The PHGDH gene encodes an enzyme that is essential for the synthesis of the L-serine amino acid. Using NAD+/NADH as a cofactor, PHGDH forms a homotetramer and catalyzes the first step in the serine biosynthesis pathway, the transition of 3-phosphoglycerate into 3-phosphohydroxypyruvate. As serine is essential for protein synthesis and is a precursor to compounds such as sphingomyelin, glycine, and cysteine, PHGDH deficiency can have strong pathological consequences.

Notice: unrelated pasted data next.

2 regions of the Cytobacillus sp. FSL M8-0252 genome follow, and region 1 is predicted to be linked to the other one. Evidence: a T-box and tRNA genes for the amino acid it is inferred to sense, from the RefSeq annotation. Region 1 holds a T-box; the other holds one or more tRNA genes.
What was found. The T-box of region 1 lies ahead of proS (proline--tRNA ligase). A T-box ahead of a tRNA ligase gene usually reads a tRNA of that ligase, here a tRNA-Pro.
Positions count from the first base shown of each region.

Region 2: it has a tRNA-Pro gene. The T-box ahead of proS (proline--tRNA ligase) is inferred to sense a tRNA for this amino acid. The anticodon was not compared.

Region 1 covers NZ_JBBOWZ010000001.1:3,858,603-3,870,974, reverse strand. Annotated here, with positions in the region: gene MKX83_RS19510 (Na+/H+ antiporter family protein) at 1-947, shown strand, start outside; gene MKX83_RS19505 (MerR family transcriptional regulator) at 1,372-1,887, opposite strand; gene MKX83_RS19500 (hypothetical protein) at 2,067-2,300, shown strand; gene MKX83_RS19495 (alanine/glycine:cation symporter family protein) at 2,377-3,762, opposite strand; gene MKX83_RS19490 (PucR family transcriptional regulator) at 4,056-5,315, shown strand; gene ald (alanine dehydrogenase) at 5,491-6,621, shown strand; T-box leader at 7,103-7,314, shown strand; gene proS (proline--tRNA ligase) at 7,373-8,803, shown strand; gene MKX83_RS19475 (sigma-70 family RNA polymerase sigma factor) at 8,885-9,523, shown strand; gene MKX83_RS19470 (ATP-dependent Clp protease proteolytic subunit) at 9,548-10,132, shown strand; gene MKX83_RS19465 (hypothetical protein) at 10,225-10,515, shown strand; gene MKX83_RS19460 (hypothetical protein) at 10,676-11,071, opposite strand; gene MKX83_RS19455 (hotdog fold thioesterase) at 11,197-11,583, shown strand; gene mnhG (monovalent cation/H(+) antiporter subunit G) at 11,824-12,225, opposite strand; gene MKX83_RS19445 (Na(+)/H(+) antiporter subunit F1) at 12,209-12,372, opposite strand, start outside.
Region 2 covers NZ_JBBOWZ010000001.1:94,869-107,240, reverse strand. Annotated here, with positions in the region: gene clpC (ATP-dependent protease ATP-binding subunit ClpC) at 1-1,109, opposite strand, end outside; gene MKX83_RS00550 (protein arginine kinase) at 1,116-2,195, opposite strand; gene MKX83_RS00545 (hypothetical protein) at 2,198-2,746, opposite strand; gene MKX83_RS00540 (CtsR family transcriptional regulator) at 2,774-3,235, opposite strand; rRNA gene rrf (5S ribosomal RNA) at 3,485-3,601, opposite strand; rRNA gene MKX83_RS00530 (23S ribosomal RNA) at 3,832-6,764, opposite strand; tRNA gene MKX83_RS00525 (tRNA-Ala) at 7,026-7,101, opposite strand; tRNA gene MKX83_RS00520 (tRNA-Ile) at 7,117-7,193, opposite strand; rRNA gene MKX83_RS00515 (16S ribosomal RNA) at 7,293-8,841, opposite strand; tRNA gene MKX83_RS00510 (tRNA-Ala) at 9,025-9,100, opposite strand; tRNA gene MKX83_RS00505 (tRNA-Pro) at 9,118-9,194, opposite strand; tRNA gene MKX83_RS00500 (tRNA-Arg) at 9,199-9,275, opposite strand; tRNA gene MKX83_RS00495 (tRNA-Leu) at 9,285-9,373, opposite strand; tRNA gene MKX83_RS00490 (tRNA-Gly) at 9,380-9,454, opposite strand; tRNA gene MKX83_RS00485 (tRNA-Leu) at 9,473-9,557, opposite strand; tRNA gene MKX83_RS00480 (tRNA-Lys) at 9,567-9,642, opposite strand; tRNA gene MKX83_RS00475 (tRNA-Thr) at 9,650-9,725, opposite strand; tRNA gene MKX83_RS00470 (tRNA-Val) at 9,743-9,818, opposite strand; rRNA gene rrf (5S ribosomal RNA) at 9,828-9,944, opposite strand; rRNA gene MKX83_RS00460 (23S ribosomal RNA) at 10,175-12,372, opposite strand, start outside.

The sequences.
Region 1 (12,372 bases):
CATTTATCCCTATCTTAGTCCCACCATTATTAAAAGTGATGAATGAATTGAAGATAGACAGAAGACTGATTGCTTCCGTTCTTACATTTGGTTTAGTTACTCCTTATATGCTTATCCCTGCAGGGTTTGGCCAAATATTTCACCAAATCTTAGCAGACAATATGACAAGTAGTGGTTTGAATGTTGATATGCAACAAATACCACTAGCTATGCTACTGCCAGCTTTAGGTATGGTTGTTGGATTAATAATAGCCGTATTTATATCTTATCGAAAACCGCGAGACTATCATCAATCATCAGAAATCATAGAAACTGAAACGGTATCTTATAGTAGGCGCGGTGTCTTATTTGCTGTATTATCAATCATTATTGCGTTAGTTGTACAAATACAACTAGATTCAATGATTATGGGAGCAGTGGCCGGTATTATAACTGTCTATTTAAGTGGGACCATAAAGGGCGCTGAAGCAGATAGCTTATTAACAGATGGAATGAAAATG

Mutations in the PHGDH gene result in Neu-Laxova Syndrome 1 (NLS1), a severe and usually fatal disorder characterized by ichthyosis, microcephaly, intra-uterine growth retardation, nervous system abnormalities, limb deformities, edema, and facial dysmorphia. The gene is also associated with Phosphoglycerate Dehydrogenase Deficiency (PHGDHD), a less severe phenotype characterized by congenital microcephaly, psychomotor retardation, and seizures.